In the swirls of election comment, Andrew Neil’s analysis hasn’t taken hold yet. But watch out for it to become orthodoxy – for at least for five minutes. The Conservatives have their dander up. Shares in Clegg may be a touch overvalued. After the election, a notional two weeks are being set aside to form a government. Is it long enough to agree any position on something as radical as electoral reform? Only if the Lib Dems win 100 seats and the Conservatives less than 250. That’s my formula for today. On poll averages, the Lib Dems haven’t quite made it but the Conservatives are starting to look comfortable. It would have been oh so easy to deal with Labour who seem to be fading. On current trends with the Conservatives gaining 250 seats or more it’s reasonable to conclude that the most likely outcome is Tories as largest party without an overall majority. They could demand support for the sake of stability.
Andrew Neil says
My guess is that, in these circumstances, Mr Cameron would attempt to form a minority administration rather than do a deal with the Lib Dems. Mr Clegg would be under huge pressure from his generally leftish rank-and-file not to sup with the Tories and would have to insist on radical electoral reform (a much purer form of PR than the AV system Labour is offering) if he was to be allowed to help them in any way. Mr Cameron would be under immense pressure from his anti-PR rank-and-file to do no such thing. His troops would be angry that he failed to win the election outright and would be in no mind to let him agree to a reform that would mean the end of majority Tory governments.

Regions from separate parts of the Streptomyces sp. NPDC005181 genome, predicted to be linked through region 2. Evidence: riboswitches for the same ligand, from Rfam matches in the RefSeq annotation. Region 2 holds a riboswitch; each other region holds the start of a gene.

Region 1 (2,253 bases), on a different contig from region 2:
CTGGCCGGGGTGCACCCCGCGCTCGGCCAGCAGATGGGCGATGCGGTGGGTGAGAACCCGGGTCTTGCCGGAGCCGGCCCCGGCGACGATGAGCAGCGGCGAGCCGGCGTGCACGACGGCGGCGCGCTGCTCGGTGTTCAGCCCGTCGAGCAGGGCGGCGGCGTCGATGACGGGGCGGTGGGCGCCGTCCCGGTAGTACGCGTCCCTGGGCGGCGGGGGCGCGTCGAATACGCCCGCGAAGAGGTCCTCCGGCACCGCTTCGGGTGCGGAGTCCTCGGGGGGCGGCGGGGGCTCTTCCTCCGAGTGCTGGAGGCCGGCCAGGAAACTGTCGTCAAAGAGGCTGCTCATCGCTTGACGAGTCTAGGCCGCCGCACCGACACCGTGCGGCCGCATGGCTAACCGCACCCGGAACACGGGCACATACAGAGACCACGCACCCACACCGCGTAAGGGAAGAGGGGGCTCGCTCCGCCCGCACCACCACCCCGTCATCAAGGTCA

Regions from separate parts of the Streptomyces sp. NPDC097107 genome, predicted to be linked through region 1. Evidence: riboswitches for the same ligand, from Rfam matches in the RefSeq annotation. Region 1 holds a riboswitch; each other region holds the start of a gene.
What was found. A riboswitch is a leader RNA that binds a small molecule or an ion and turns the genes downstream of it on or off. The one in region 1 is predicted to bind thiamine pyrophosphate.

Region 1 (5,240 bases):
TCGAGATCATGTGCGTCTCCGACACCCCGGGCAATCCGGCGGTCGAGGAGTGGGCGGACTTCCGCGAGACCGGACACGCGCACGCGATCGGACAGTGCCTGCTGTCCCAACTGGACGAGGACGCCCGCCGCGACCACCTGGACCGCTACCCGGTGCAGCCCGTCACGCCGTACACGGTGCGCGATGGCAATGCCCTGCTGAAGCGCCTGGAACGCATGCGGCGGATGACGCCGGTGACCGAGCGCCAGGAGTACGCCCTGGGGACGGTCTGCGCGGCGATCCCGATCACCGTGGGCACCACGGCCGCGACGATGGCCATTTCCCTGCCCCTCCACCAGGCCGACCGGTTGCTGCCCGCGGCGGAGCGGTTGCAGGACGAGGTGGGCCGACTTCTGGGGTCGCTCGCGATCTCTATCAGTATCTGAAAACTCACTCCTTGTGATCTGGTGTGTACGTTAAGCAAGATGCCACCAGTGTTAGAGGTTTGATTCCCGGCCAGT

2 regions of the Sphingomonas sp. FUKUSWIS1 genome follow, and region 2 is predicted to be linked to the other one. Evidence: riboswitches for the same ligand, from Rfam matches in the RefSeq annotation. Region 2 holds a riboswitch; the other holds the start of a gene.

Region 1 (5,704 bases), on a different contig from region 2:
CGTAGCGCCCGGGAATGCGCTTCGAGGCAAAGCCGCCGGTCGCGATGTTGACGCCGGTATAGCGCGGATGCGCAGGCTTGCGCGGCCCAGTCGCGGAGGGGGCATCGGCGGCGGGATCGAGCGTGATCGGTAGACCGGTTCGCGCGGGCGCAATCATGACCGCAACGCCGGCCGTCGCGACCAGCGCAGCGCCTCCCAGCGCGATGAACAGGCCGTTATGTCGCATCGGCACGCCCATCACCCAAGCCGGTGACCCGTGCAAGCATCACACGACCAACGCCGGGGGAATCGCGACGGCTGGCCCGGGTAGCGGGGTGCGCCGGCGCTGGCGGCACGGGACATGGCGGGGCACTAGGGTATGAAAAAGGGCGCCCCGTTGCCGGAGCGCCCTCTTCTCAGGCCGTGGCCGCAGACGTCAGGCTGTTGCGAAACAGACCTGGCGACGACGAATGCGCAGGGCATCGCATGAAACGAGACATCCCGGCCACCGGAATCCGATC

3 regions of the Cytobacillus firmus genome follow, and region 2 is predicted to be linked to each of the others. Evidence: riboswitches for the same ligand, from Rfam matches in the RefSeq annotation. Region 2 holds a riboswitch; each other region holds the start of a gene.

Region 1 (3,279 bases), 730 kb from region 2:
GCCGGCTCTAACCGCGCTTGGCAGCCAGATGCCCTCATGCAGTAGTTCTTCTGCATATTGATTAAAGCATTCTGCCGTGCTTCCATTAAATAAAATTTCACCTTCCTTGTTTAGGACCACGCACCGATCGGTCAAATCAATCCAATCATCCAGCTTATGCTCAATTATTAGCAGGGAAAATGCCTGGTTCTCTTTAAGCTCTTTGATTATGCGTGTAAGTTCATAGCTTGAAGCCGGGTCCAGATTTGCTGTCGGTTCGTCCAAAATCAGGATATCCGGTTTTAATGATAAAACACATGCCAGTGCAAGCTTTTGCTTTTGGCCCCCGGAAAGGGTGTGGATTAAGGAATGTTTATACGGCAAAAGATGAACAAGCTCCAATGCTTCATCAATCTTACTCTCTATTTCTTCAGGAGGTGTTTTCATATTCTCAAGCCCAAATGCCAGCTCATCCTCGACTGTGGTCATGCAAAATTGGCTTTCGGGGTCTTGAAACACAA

Former BBC journalist and manager in Belfast, Manchester and London, Editor Spolight; Political Editor BBC NI; Current Affairs Commissioning editor BBC Radio 4; Editor Political and Parliamentary Programmes, BBC Westminster; former London Editor Belfast Telegraph. Hon Senior Research Fellow, The Constitution Unit, Univ Coll. London